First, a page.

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Photography, use of light sensitive material to produce permanent visible images (photographs). In the most familiar processes a photographic emulsion is a preparation of tiny silver halide crystals suspended in a thin layer of gelatin coated on a glass, film, or paper support. On brief exposure to light in a camera or other apparatus, a latent image in activated silver salt is formed wherever light has fallen on the emulsion. This image is made visible in development when the activated silver halide crystals (but not the unexposed ones) are reduced to metallic silver (black) using a weak organic reducing agent (the developer). The silver image is then made permanent by fixing with agents that dissolve out the silver halide crystals that were not activated on exposure. The image is a “negative” one. To produce a positive image, the negative is itself made the original in the above process, the result being a positive “print,” usually on a paper carrier. An alternative method of producing a positive image is to bleach away the developed image on the original film or plate before fixing, and reexpose the unactivated halide in diffuse light. This forms a second latent image that on development produces a positive image of the original subject (reversal processing).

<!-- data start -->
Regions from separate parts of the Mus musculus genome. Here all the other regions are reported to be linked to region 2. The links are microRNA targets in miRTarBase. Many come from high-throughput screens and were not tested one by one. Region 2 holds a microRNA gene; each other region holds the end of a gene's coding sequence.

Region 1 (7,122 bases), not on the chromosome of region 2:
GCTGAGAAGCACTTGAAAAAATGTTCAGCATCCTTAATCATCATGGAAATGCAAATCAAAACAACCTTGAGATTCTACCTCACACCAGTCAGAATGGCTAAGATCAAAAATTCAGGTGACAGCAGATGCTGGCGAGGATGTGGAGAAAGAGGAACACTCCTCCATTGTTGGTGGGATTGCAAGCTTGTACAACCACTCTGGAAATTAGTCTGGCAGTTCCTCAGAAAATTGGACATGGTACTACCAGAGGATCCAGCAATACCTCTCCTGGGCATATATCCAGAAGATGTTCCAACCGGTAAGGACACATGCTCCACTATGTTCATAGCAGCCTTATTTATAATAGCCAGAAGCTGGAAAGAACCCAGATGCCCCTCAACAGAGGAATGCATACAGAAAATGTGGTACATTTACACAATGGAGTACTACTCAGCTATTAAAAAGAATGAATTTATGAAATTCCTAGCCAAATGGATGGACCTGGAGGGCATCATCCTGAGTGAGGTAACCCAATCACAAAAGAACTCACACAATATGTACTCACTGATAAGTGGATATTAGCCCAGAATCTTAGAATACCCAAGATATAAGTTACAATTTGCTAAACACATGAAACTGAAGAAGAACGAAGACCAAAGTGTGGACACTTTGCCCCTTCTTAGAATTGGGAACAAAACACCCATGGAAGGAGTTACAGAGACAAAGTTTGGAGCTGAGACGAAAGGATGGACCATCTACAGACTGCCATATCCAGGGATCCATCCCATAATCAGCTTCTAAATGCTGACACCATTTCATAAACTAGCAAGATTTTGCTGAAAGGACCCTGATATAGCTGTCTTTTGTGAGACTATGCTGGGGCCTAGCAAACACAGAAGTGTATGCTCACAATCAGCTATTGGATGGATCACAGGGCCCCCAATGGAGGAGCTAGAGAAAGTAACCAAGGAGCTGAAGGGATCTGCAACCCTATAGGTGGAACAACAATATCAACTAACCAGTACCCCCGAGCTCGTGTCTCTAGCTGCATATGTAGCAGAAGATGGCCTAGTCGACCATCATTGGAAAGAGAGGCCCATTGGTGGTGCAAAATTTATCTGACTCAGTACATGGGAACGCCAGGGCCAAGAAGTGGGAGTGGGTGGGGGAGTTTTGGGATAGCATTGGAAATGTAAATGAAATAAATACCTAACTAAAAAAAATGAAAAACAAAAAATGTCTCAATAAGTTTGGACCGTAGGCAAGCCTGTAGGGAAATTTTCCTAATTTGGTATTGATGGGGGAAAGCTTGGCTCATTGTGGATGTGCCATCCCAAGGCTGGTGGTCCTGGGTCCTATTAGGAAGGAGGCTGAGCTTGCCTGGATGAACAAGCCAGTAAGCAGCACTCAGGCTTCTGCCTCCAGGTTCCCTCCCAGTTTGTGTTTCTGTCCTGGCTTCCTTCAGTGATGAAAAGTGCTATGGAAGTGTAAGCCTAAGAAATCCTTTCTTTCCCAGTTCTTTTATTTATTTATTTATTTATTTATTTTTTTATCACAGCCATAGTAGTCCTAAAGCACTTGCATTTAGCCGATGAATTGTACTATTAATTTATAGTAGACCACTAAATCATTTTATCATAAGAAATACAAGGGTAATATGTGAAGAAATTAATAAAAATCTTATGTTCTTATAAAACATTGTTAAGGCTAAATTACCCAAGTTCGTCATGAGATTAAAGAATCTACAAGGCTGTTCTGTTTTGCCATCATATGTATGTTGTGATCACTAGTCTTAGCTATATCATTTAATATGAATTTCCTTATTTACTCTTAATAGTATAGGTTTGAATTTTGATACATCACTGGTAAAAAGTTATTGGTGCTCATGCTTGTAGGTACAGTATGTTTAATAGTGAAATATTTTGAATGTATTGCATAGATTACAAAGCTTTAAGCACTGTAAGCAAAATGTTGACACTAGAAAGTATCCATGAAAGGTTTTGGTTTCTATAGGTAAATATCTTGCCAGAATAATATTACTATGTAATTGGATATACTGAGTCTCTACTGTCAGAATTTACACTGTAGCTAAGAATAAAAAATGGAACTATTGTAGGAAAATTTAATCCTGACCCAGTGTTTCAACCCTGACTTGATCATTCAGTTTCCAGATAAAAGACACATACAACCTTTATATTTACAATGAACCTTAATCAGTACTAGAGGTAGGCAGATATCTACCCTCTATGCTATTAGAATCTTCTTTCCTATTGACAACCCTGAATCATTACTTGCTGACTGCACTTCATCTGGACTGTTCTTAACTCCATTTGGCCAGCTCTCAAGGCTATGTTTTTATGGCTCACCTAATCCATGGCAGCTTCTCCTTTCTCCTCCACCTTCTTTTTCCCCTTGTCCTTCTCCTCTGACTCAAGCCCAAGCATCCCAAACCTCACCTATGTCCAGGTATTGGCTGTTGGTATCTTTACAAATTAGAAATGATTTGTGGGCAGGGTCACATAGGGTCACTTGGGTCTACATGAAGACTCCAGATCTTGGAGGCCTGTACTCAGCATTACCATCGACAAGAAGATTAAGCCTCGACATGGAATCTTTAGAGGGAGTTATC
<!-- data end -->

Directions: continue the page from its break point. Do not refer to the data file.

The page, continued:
The history of photography from the earliest work of Joseph Nicephore Niepc, Louis Daguerre, and Fox Talbot to the present has seen successive refinements in materials, techniques, and equipment. Photography became a popular hobby after Eastman first marketed roll film in 1889.

Motion-picture photography dates from 1890, when Thomas Edison built a device to expose Eastman's roll film. It rapidly became an important art form. Not all modern photographic methods employ the silver halide process; Xerography and the blueprint and ozalid processes work differently. False-color photography and the diffusion process used in the Polaroid Land camera are both developments of the silver halide process.

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